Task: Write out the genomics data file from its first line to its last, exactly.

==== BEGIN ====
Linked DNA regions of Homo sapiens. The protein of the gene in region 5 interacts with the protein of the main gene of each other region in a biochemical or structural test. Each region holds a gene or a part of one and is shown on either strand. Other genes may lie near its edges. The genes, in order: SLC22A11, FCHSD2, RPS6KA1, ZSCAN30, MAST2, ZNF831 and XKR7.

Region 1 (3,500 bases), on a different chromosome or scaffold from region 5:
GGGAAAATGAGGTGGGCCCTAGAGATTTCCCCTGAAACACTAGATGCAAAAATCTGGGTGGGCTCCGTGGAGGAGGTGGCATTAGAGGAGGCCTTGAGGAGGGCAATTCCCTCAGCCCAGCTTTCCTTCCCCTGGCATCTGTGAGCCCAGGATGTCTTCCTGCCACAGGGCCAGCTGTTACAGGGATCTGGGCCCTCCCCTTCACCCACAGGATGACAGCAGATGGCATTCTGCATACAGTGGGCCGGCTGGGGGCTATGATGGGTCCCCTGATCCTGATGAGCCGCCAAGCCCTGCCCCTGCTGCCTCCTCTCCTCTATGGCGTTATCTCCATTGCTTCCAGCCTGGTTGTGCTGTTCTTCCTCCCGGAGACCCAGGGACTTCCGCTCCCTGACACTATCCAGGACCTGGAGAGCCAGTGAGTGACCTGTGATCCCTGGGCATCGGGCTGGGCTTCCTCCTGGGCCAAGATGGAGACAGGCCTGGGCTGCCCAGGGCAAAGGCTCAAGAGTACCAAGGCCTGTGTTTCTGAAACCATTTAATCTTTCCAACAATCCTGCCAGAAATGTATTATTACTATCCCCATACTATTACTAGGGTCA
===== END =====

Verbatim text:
Linked DNA regions of Homo sapiens. The protein of the gene in region 5 interacts with the protein of the main gene of each other region in a biochemical or structural test. Each region holds a gene or a part of one and is shown on either strand. Other genes may lie near its edges. The genes, in order: SLC22A11, FCHSD2, RPS6KA1, ZSCAN30, MAST2, ZNF831 and XKR7.

Region 1 (3,500 bases), on a different chromosome or scaffold from region 5:
GGGAAAATGAGGTGGGCCCTAGAGATTTCCCCTGAAACACTAGATGCAAAAATCTGGGTGGGCTCCGTGGAGGAGGTGGCATTAGAGGAGGCCTTGAGGAGGGCAATTCCCTCAGCCCAGCTTTCCTTCCCCTGGCATCTGTGAGCCCAGGATGTCTTCCTGCCACAGGGCCAGCTGTTACAGGGATCTGGGCCCTCCCCTTCACCCACAGGATGACAGCAGATGGCATTCTGCATACAGTGGGCCGGCTGGGGGCTATGATGGGTCCCCTGATCCTGATGAGCCGCCAAGCCCTGCCCCTGCTGCCTCCTCTCCTCTATGGCGTTATCTCCATTGCTTCCAGCCTGGTTGTGCTGTTCTTCCTCCCGGAGACCCAGGGACTTCCGCTCCCTGACACTATCCAGGACCTGGAGAGCCAGTGAGTGACCTGTGATCCCTGGGCATCGGGCTGGGCTTCCTCCTGGGCCAAGATGGAGACAGGCCTGGGCTGCCCAGGGCAAAGGCTCAAGAGTACCAAGGCCTGTGTTTCTGAAACCATTTAATCTTTCCAACAATCCTGCCAGAAATGTATTATTACTATCCCCATACTATTACTAGGGTCA